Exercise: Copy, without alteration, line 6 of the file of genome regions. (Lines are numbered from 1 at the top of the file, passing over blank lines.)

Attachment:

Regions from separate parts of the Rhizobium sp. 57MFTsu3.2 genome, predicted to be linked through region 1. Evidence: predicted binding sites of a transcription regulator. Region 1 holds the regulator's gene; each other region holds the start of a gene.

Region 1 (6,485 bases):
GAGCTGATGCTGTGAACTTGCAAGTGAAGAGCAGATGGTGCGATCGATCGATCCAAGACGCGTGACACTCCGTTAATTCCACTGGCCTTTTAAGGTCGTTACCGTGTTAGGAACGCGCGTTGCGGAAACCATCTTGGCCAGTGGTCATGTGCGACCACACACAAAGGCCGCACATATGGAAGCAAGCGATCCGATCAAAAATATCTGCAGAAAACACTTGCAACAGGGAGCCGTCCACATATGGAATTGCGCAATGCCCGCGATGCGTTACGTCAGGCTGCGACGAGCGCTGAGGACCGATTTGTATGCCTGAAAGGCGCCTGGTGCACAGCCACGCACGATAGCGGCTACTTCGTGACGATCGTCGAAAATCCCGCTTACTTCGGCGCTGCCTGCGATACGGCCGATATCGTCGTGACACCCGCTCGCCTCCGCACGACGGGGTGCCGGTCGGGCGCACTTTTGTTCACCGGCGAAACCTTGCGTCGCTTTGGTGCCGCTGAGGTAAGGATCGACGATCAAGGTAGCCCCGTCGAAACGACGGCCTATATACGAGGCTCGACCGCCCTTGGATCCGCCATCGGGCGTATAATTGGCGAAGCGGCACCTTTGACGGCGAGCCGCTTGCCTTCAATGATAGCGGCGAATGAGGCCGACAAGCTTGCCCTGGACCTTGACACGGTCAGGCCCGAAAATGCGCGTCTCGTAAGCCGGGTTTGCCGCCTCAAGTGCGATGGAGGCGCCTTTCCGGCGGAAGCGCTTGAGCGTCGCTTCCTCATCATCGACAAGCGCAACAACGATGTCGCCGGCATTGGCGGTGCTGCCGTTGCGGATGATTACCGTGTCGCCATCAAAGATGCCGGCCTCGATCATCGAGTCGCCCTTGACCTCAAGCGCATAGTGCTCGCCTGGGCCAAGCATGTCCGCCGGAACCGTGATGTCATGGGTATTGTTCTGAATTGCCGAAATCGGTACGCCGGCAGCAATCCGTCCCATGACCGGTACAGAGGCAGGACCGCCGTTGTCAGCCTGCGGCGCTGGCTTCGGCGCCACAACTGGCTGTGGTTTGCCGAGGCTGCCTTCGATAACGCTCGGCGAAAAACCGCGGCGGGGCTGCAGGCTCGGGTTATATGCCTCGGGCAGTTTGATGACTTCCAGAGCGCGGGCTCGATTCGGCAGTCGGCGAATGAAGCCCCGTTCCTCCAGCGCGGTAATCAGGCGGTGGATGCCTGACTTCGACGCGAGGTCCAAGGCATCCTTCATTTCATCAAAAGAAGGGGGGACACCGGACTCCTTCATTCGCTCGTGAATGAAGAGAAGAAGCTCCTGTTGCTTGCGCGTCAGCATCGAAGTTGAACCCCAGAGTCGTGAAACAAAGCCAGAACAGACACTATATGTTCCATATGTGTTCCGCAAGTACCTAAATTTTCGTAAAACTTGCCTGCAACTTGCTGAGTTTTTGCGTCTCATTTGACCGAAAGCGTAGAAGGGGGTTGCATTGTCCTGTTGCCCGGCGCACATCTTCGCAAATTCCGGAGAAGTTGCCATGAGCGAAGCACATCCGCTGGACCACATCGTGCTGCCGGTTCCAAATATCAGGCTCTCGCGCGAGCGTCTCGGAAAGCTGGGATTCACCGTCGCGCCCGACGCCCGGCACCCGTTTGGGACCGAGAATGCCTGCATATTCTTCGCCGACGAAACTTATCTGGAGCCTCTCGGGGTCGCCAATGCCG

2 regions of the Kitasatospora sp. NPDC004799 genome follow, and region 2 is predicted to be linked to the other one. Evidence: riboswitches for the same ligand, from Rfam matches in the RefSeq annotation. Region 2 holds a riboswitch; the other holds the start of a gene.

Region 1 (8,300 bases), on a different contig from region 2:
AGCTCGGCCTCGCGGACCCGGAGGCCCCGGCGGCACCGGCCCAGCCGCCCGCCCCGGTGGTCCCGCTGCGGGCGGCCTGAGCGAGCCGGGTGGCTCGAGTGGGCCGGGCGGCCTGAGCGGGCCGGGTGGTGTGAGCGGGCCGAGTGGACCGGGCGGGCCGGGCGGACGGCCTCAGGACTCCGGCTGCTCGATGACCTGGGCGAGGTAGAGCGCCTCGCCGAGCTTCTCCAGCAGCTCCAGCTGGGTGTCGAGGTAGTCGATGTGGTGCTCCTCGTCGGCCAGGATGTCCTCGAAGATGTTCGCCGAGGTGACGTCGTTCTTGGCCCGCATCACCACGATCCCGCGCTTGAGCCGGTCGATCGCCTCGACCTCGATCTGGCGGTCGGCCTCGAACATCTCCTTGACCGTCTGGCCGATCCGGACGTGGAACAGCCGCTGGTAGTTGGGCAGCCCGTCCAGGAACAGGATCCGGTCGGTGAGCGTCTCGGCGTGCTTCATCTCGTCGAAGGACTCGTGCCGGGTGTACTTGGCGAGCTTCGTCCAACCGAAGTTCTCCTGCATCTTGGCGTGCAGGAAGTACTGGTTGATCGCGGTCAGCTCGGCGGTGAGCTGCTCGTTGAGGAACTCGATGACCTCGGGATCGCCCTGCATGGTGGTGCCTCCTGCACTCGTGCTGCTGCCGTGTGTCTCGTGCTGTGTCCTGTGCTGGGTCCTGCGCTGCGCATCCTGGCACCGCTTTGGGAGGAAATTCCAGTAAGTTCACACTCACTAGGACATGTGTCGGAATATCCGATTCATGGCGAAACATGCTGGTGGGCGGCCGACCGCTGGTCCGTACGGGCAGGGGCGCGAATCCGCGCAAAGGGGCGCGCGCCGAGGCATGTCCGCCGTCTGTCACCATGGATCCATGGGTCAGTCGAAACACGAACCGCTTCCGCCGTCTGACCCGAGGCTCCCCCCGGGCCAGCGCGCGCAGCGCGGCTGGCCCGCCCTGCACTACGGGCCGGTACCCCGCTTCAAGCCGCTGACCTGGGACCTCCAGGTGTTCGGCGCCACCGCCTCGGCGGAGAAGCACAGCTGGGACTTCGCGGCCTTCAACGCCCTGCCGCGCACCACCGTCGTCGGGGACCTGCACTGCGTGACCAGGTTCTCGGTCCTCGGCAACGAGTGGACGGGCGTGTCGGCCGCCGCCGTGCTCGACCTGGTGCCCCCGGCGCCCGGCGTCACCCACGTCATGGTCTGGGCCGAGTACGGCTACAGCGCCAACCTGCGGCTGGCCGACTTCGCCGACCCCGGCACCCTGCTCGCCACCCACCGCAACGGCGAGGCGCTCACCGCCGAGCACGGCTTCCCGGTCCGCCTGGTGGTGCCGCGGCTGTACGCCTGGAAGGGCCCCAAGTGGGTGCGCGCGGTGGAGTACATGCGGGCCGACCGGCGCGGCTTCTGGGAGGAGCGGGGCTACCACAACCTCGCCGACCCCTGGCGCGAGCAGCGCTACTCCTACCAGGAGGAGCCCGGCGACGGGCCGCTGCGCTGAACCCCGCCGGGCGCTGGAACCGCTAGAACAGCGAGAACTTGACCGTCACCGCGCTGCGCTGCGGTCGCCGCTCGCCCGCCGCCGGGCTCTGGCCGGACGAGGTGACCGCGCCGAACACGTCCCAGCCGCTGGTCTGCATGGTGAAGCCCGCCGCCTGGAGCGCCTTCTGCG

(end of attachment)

AGCTCGGCCTCGCGGACCCGGAGGCCCCGGCGGCACCGGCCCAGCCGCCCGCCCCGGTGGTCCCGCTGCGGGCGGCCTGAGCGAGCCGGGTGGCTCGAGTGGGCCGGGCGGCCTGAGCGGGCCGGGTGGTGTGAGCGGGCCGAGTGGACCGGGCGGGCCGGGCGGACGGCCTCAGGACTCCGGCTGCTCGATGACCTGGGCGAGGTAGAGCGCCTCGCCGAGCTTCTCCAGCAGCTCCAGCTGGGTGTCGAGGTAGTCGATGTGGTGCTCCTCGTCGGCCAGGATGTCCTCGAAGATGTTCGCCGAGGTGACGTCGTTCTTGGCCCGCATCACCACGATCCCGCGCTTGAGCCGGTCGATCGCCTCGACCTCGATCTGGCGGTCGGCCTCGAACATCTCCTTGACCGTCTGGCCGATCCGGACGTGGAACAGCCGCTGGTAGTTGGGCAGCCCGTCCAGGAACAGGATCCGGTCGGTGAGCGTCTCGGCGTGCTTCATCTCGTCGAAGGACTCGTGCCGGGTGTACTTGGCGAGCTTCGTCCAACCGAAGTTCTCCTGCATCTTGGCGTGCAGGAAGTACTGGTTGATCGCGGTCAGCTCGGCGGTGAGCTGCTCGTTGAGGAACTCGATGACCTCGGGATCGCCCTGCATGGTGGTGCCTCCTGCACTCGTGCTGCTGCCGTGTGTCTCGTGCTGTGTCCTGTGCTGGGTCCTGCGCTGCGCATCCTGGCACCGCTTTGGGAGGAAATTCCAGTAAGTTCACACTCACTAGGACATGTGTCGGAATATCCGATTCATGGCGAAACATGCTGGTGGGCGGCCGACCGCTGGTCCGTACGGGCAGGGGCGCGAATCCGCGCAAAGGGGCGCGCGCCGAGGCATGTCCGCCGTCTGTCACCATGGATCCATGGGTCAGTCGAAACACGAACCGCTTCCGCCGTCTGACCCGAGGCTCCCCCCGGGCCAGCGCGCGCAGCGCGGCTGGCCCGCCCTGCACTACGGGCCGGTACCCCGCTTCAAGCCGCTGACCTGGGACCTCCAGGTGTTCGGCGCCACCGCCTCGGCGGAGAAGCACAGCTGGGACTTCGCGGCCTTCAACGCCCTGCCGCGCACCACCGTCGTCGGGGACCTGCACTGCGTGACCAGGTTCTCGGTCCTCGGCAACGAGTGGACGGGCGTGTCGGCCGCCGCCGTGCTCGACCTGGTGCCCCCGGCGCCCGGCGTCACCCACGTCATGGTCTGGGCCGAGTACGGCTACAGCGCCAACCTGCGGCTGGCCGACTTCGCCGACCCCGGCACCCTGCTCGCCACCCACCGCAACGGCGAGGCGCTCACCGCCGAGCACGGCTTCCCGGTCCGCCTGGTGGTGCCGCGGCTGTACGCCTGGAAGGGCCCCAAGTGGGTGCGCGCGGTGGAGTACATGCGGGCCGACCGGCGCGGCTTCTGGGAGGAGCGGGGCTACCACAACCTCGCCGACCCCTGGCGCGAGCAGCGCTACTCCTACCAGGAGGAGCCCGGCGACGGGCCGCTGCGCTGAACCCCGCCGGGCGCTGGAACCGCTAGAACAGCGAGAACTTGACCGTCACCGCGCTGCGCTGCGGTCGCCGCTCGCCCGCCGCCGGGCTCTGGCCGGACGAGGTGACCGCGCCGAACACGTCCCAGCCGCTGGTCTGCATGGTGAAGCCCGCCGCCTGGAGCGCCTTCTGCG